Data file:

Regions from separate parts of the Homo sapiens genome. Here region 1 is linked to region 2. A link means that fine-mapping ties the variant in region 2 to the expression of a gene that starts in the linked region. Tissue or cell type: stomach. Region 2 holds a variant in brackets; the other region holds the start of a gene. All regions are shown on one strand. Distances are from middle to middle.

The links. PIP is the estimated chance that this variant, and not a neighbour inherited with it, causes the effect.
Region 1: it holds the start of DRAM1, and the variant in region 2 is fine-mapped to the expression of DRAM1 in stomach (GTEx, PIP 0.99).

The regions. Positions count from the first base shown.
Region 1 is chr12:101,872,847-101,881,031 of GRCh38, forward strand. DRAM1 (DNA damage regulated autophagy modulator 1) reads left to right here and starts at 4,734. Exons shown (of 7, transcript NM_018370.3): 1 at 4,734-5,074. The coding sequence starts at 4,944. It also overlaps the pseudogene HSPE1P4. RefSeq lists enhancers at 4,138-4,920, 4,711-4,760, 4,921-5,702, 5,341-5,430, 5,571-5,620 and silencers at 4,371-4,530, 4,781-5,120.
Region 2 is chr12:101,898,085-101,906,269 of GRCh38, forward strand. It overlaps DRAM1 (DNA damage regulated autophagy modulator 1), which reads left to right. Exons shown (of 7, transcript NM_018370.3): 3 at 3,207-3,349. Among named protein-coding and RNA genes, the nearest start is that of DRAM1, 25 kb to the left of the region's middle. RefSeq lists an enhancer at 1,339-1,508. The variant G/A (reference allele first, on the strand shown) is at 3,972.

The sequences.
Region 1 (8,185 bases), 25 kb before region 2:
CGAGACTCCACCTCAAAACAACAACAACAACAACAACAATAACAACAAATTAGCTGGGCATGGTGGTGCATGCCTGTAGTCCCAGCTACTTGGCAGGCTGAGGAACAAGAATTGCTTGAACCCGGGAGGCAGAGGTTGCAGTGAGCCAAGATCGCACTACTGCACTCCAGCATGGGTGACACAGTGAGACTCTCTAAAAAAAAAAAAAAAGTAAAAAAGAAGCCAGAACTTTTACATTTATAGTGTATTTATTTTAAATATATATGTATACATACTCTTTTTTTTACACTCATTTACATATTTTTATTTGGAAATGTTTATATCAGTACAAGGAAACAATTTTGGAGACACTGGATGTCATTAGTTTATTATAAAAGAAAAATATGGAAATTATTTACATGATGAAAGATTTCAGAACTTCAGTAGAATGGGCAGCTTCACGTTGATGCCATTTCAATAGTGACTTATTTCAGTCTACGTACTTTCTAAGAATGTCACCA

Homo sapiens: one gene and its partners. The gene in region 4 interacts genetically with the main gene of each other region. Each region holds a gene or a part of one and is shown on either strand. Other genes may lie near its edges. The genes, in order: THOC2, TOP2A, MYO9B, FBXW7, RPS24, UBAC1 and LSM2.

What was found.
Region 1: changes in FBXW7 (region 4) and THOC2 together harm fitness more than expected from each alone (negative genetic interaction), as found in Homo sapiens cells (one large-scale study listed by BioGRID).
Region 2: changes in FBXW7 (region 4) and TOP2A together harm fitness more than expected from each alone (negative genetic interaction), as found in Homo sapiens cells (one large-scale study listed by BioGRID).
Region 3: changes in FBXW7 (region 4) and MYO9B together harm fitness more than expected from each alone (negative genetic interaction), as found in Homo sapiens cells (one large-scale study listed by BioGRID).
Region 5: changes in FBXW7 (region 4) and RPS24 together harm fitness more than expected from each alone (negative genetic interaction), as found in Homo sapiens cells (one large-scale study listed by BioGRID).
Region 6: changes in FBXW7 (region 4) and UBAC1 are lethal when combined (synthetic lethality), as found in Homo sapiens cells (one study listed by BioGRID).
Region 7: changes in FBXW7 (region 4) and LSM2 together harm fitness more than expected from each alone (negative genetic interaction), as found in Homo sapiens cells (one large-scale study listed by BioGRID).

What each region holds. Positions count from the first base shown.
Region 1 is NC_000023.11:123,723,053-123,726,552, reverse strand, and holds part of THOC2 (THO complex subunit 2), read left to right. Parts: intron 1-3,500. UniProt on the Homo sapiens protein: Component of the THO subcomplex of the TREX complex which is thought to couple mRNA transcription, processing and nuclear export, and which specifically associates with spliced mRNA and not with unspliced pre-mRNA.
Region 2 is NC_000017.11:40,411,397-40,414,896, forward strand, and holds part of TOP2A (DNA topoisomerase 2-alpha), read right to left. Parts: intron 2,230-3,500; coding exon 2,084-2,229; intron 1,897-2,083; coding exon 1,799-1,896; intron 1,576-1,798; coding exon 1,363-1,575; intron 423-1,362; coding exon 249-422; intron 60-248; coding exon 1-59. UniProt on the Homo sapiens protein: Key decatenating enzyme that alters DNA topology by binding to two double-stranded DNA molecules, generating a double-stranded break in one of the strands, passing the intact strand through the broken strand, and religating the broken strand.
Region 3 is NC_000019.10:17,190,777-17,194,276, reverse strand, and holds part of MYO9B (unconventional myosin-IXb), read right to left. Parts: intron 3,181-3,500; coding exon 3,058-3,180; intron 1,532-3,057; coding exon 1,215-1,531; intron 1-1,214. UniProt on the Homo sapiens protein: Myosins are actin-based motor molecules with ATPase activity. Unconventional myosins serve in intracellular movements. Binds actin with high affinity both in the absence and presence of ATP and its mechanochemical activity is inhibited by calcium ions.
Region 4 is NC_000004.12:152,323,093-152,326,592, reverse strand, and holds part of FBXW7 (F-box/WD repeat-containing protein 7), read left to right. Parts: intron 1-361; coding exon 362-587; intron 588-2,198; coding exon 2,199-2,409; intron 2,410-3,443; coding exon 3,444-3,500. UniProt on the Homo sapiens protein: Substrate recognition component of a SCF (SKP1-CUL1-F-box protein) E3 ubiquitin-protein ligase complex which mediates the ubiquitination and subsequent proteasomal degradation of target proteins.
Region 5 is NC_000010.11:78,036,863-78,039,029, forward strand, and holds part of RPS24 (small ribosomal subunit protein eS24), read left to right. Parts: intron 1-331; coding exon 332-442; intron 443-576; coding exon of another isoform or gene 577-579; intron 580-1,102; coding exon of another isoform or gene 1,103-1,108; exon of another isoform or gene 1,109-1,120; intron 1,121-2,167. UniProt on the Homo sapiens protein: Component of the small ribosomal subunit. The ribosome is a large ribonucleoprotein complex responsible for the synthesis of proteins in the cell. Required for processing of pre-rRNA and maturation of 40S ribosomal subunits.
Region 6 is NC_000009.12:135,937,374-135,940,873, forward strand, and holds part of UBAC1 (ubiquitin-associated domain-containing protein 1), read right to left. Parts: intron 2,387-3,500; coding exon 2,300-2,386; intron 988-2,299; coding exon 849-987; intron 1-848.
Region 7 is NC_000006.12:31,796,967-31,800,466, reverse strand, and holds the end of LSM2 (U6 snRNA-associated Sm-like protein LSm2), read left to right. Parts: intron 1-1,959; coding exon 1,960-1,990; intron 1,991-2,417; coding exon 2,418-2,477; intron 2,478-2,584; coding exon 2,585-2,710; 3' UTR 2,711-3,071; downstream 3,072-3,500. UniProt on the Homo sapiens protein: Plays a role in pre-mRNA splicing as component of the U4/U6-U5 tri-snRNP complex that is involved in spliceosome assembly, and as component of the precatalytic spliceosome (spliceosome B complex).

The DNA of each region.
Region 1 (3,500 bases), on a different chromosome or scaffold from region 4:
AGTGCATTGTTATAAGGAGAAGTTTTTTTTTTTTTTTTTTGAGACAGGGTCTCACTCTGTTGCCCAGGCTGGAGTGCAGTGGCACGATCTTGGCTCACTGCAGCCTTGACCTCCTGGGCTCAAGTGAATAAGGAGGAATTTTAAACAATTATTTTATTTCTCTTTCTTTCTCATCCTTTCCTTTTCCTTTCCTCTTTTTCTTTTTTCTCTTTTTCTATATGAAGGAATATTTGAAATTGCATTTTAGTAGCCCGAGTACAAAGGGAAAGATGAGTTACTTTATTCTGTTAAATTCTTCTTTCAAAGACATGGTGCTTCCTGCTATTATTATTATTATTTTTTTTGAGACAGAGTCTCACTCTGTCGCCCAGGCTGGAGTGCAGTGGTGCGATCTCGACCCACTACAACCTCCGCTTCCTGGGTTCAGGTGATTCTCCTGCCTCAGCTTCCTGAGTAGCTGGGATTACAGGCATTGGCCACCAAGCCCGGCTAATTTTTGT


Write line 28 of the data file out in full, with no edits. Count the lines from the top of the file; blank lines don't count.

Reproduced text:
AGTGCATTGTTATAAGGAGAAGTTTTTTTTTTTTTTTTTTGAGACAGGGTCTCACTCTGTTGCCCAGGCTGGAGTGCAGTGGCACGATCTTGGCTCACTGCAGCCTTGACCTCCTGGGCTCAAGTGAATAAGGAGGAATTTTAAACAATTATTTTATTTCTCTTTCTTTCTCATCCTTTCCTTTTCCTTTCCTCTTTTTCTTTTTTCTCTTTTTCTATATGAAGGAATATTTGAAATTGCATTTTAGTAGCCCGAGTACAAAGGGAAAGATGAGTTACTTTATTCTGTTAAATTCTTCTTTCAAAGACATGGTGCTTCCTGCTATTATTATTATTATTTTTTTTGAGACAGAGTCTCACTCTGTCGCCCAGGCTGGAGTGCAGTGGTGCGATCTCGACCCACTACAACCTCCGCTTCCTGGGTTCAGGTGATTCTCCTGCCTCAGCTTCCTGAGTAGCTGGGATTACAGGCATTGGCCACCAAGCCCGGCTAATTTTTGT